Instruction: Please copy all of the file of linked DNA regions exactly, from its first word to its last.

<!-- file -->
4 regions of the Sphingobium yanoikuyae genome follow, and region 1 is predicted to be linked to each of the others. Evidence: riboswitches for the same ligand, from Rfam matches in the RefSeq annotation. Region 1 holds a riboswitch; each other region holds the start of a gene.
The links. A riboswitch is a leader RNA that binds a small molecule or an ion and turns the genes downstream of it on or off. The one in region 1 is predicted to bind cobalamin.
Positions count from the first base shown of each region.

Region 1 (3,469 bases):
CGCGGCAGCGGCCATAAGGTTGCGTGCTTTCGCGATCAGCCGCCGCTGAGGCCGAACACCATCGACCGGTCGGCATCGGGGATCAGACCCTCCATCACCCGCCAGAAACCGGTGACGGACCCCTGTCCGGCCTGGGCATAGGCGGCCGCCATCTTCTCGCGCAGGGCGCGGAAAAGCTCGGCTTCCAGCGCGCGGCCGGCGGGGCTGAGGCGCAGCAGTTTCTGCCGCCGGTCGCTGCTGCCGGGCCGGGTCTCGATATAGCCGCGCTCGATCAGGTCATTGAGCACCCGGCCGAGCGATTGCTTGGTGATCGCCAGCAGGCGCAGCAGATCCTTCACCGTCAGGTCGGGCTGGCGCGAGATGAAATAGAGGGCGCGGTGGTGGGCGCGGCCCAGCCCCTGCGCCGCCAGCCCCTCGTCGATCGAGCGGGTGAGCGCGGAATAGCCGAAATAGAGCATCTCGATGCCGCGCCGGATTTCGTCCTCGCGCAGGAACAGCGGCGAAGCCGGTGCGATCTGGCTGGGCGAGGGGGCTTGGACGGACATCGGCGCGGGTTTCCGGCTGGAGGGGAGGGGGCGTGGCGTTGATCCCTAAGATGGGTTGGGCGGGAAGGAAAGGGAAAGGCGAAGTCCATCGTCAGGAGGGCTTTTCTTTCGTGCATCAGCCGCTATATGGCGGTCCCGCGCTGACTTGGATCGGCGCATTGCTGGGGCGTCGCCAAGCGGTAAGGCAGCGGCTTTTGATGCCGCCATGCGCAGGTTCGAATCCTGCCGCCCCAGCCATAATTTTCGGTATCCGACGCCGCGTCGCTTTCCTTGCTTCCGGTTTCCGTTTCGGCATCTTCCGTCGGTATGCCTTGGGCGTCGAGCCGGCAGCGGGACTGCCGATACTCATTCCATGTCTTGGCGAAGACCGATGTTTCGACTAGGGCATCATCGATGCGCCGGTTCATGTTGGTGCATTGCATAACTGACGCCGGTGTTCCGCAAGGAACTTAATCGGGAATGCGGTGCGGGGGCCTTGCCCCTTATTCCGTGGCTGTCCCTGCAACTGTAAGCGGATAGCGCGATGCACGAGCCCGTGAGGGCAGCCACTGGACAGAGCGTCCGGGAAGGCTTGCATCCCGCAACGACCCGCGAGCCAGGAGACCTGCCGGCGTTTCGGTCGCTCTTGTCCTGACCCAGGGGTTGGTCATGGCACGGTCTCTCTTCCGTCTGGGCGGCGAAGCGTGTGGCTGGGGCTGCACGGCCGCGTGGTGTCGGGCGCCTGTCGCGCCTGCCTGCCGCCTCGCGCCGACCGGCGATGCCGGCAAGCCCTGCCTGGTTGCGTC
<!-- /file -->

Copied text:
4 regions of the Sphingobium yanoikuyae genome follow, and region 1 is predicted to be linked to each of the others. Evidence: riboswitches for the same ligand, from Rfam matches in the RefSeq annotation. Region 1 holds a riboswitch; each other region holds the start of a gene.
The links. A riboswitch is a leader RNA that binds a small molecule or an ion and turns the genes downstream of it on or off. The one in region 1 is predicted to bind cobalamin.
Positions count from the first base shown of each region.

Region 1 (3,469 bases):
CGCGGCAGCGGCCATAAGGTTGCGTGCTTTCGCGATCAGCCGCCGCTGAGGCCGAACACCATCGACCGGTCGGCATCGGGGATCAGACCCTCCATCACCCGCCAGAAACCGGTGACGGACCCCTGTCCGGCCTGGGCATAGGCGGCCGCCATCTTCTCGCGCAGGGCGCGGAAAAGCTCGGCTTCCAGCGCGCGGCCGGCGGGGCTGAGGCGCAGCAGTTTCTGCCGCCGGTCGCTGCTGCCGGGCCGGGTCTCGATATAGCCGCGCTCGATCAGGTCATTGAGCACCCGGCCGAGCGATTGCTTGGTGATCGCCAGCAGGCGCAGCAGATCCTTCACCGTCAGGTCGGGCTGGCGCGAGATGAAATAGAGGGCGCGGTGGTGGGCGCGGCCCAGCCCCTGCGCCGCCAGCCCCTCGTCGATCGAGCGGGTGAGCGCGGAATAGCCGAAATAGAGCATCTCGATGCCGCGCCGGATTTCGTCCTCGCGCAGGAACAGCGGCGAAGCCGGTGCGATCTGGCTGGGCGAGGGGGCTTGGACGGACATCGGCGCGGGTTTCCGGCTGGAGGGGAGGGGGCGTGGCGTTGATCCCTAAGATGGGTTGGGCGGGAAGGAAAGGGAAAGGCGAAGTCCATCGTCAGGAGGGCTTTTCTTTCGTGCATCAGCCGCTATATGGCGGTCCCGCGCTGACTTGGATCGGCGCATTGCTGGGGCGTCGCCAAGCGGTAAGGCAGCGGCTTTTGATGCCGCCATGCGCAGGTTCGAATCCTGCCGCCCCAGCCATAATTTTCGGTATCCGACGCCGCGTCGCTTTCCTTGCTTCCGGTTTCCGTTTCGGCATCTTCCGTCGGTATGCCTTGGGCGTCGAGCCGGCAGCGGGACTGCCGATACTCATTCCATGTCTTGGCGAAGACCGATGTTTCGACTAGGGCATCATCGATGCGCCGGTTCATGTTGGTGCATTGCATAACTGACGCCGGTGTTCCGCAAGGAACTTAATCGGGAATGCGGTGCGGGGGCCTTGCCCCTTATTCCGTGGCTGTCCCTGCAACTGTAAGCGGATAGCGCGATGCACGAGCCCGTGAGGGCAGCCACTGGACAGAGCGTCCGGGAAGGCTTGCATCCCGCAACGACCCGCGAGCCAGGAGACCTGCCGGCGTTTCGGTCGCTCTTGTCCTGACCCAGGGGTTGGTCATGGCACGGTCTCTCTTCCGTCTGGGCGGCGAAGCGTGTGGCTGGGGCTGCACGGCCGCGTGGTGTCGGGCGCCTGTCGCGCCTGCCTGCCGCCTCGCGCCGACCGGCGATGCCGGCAAGCCCTGCCTGGTTGCGTC